After sitting through a lecture for 3 hours of Dr Heidi Haavik on Saturday, who is not only a chiropractor but also a neurophysiologist (so yes, Dr Haavik is one smart lady!!) I want to share with you one study that Dr Haavil talked about, which may give you a reason as to why you would be checked by a chiropractor even if you are not feeling any back pain.

How manipulation can affect the activation of deep abdominal muscles?

Anyone who plays cricket, golf, weight lifting, or simply lifts their child and swings them around in the air may want to read on.

Basically this study looks at a group of 90 healthy young males who were assessed for the ability of their deep abdominal muscles to switch-on when they lifted their arms rapidly.

Within this group they found that 17 had a delayed response. The delayed response group were then asked to come back 6 months later, and it was found that their response was still delayed. These subjects then underwent sacroiliac joint manipulation on the side that had reduced movement.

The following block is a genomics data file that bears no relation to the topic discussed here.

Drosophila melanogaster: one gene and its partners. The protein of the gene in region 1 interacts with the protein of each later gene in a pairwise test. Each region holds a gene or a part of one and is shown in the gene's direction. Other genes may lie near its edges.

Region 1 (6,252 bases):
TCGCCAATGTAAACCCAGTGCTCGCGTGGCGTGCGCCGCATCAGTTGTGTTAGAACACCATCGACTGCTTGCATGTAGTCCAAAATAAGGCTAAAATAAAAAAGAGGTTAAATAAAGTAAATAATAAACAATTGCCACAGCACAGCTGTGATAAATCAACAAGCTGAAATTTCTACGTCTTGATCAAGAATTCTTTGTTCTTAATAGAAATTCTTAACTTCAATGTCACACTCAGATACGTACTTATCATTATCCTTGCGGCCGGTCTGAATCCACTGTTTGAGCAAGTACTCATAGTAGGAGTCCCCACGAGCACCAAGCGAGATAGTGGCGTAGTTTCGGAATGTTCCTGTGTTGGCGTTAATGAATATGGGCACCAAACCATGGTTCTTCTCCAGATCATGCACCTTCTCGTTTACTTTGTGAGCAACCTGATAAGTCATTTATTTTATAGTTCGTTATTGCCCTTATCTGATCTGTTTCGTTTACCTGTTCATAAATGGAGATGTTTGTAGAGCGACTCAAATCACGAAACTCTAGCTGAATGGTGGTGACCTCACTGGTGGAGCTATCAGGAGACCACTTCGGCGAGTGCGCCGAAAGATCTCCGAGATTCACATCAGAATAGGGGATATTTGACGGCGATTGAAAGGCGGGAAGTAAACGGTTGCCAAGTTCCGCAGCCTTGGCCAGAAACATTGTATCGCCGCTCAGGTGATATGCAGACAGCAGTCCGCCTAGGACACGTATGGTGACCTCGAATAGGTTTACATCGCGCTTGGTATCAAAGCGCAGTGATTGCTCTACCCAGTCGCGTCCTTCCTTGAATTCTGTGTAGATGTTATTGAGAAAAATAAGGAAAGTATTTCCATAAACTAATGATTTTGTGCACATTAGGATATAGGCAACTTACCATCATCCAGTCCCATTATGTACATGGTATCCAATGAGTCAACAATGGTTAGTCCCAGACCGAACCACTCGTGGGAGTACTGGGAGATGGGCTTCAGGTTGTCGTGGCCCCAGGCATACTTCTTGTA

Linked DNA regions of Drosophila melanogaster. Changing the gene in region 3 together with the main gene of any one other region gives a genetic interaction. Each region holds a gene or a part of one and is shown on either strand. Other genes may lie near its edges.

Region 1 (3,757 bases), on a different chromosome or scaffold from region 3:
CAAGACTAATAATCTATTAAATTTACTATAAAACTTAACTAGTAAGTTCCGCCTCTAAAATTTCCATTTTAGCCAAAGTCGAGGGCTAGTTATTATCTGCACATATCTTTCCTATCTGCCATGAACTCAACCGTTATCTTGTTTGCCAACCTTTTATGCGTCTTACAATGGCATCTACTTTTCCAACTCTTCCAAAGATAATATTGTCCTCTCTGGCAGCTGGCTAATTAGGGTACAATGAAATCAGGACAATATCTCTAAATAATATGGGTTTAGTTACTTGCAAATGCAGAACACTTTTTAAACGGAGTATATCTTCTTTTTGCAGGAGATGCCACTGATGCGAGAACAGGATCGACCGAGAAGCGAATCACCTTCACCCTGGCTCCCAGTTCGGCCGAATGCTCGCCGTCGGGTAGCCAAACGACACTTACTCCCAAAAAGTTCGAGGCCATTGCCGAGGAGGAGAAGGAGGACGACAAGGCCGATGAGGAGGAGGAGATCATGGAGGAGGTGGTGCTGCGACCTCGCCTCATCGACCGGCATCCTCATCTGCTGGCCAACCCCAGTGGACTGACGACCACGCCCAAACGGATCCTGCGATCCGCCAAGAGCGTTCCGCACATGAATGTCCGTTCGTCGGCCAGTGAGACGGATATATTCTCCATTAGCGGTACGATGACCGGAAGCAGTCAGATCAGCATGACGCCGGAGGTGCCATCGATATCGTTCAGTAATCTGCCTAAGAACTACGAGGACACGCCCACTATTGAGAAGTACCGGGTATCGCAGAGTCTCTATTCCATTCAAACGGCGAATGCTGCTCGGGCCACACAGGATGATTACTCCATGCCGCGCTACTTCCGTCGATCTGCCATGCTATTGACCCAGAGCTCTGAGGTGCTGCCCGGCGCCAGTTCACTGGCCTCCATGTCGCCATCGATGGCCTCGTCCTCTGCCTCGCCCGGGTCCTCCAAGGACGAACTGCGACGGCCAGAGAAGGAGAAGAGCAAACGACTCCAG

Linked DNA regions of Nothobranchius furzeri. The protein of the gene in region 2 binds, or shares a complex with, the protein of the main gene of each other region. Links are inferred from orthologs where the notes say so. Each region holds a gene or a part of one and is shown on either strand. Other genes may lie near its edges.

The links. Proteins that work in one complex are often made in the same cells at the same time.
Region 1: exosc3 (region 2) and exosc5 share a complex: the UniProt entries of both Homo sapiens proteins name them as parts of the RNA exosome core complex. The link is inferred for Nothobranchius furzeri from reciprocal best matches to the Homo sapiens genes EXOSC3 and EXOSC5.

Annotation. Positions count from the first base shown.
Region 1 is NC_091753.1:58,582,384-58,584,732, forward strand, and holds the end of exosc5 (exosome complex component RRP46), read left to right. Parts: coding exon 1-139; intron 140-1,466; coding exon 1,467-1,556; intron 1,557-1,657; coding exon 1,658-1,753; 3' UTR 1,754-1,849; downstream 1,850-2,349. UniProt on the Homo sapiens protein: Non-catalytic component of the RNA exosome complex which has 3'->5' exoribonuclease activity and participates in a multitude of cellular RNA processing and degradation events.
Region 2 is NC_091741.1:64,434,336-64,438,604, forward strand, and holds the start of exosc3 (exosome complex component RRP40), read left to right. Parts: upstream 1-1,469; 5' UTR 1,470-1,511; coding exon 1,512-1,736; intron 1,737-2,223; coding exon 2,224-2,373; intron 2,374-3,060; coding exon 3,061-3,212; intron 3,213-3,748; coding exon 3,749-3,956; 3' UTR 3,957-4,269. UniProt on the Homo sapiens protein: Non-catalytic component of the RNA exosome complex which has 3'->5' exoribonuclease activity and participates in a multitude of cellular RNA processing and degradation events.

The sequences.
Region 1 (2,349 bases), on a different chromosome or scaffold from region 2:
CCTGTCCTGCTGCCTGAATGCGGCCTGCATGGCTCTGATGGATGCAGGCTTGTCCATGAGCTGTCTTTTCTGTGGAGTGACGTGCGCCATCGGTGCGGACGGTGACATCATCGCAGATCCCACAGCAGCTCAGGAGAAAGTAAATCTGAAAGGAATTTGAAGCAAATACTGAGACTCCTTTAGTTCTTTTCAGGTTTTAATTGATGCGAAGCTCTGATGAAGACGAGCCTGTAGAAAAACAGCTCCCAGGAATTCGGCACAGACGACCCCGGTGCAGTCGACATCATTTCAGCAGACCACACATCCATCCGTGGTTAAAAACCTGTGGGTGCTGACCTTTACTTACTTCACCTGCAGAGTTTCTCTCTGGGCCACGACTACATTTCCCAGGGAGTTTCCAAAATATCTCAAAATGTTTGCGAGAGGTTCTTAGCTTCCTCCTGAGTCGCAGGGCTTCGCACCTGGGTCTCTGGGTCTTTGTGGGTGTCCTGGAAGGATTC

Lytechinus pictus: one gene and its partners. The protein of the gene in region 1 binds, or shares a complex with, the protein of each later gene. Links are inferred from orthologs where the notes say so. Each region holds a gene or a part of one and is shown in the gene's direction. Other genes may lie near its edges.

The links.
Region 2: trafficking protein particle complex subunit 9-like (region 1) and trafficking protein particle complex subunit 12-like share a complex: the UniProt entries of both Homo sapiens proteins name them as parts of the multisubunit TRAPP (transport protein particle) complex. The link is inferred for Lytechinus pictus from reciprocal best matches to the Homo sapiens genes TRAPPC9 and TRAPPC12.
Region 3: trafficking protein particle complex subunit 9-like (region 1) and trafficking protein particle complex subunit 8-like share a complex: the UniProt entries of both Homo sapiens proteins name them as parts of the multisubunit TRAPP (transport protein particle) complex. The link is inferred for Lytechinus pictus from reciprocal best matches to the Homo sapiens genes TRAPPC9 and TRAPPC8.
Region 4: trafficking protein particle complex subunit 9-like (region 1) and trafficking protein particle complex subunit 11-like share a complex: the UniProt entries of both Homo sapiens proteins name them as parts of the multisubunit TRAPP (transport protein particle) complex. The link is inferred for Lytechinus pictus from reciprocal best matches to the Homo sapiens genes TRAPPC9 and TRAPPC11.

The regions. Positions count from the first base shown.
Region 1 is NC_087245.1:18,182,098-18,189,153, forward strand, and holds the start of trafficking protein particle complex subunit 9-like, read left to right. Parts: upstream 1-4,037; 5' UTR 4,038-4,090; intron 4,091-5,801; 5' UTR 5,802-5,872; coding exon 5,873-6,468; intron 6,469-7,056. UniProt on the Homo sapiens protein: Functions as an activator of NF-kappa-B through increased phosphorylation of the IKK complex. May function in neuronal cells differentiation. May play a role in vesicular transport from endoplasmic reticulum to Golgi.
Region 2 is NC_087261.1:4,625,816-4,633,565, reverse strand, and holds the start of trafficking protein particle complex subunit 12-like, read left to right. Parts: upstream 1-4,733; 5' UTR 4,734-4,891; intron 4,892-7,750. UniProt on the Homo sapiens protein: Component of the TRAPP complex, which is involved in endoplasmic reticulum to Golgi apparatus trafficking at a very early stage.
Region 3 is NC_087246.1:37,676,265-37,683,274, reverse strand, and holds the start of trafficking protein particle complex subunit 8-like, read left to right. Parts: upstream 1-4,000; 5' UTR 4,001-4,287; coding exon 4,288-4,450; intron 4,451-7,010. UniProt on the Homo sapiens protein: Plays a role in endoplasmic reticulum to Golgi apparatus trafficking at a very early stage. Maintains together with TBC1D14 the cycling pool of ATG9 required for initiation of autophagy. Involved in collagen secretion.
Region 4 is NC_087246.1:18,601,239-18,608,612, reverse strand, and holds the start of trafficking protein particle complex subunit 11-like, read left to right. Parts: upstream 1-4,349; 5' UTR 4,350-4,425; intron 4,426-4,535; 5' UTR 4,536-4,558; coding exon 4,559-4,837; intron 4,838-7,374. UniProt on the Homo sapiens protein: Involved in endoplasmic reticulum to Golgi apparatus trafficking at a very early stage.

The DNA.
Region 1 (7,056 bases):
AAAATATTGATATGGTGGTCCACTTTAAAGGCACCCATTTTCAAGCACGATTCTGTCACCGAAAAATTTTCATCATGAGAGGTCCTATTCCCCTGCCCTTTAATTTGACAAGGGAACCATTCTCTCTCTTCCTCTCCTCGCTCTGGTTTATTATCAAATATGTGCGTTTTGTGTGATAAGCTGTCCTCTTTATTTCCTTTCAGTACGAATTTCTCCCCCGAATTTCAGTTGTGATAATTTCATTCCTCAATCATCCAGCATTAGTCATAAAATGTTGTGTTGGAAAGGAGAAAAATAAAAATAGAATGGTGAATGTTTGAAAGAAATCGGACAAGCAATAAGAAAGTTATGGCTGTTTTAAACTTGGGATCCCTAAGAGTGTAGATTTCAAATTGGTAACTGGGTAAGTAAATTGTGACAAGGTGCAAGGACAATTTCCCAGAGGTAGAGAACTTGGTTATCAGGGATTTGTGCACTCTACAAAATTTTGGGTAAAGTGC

body 1

What they found was significant improvement (38.4%) of the activation of the deep abdominal muscles immediately after the sacroiliac joint manipulation.

body 2
What does this mean? It means that this group of healthy young males may have been setting themselves up for developing low back pain, due to the abdominal muscles not firing when their arms are lifted rapidly. This causes the low back to become overloaded i in effect giving their low back mild whiplash each time they lift their arms rapidly.

People that lift their arms rapidly regularly may include; cricketers, golfers, weight lifters, or simply parents lifting their child and swinging them around in the air.

What are the limitations? This study doesn’t explore delayed activation of the deep abdominal muscles as a marker for those at risk of developing low back pain. Also the size of the study is a limitation.

The Effect of Sacroiliac Joint Manipulation on Feed-Forward Activation Times of the Deep Abdominal Musculature Volume 29, Issue 3, March–April 2006, Pages 196–202.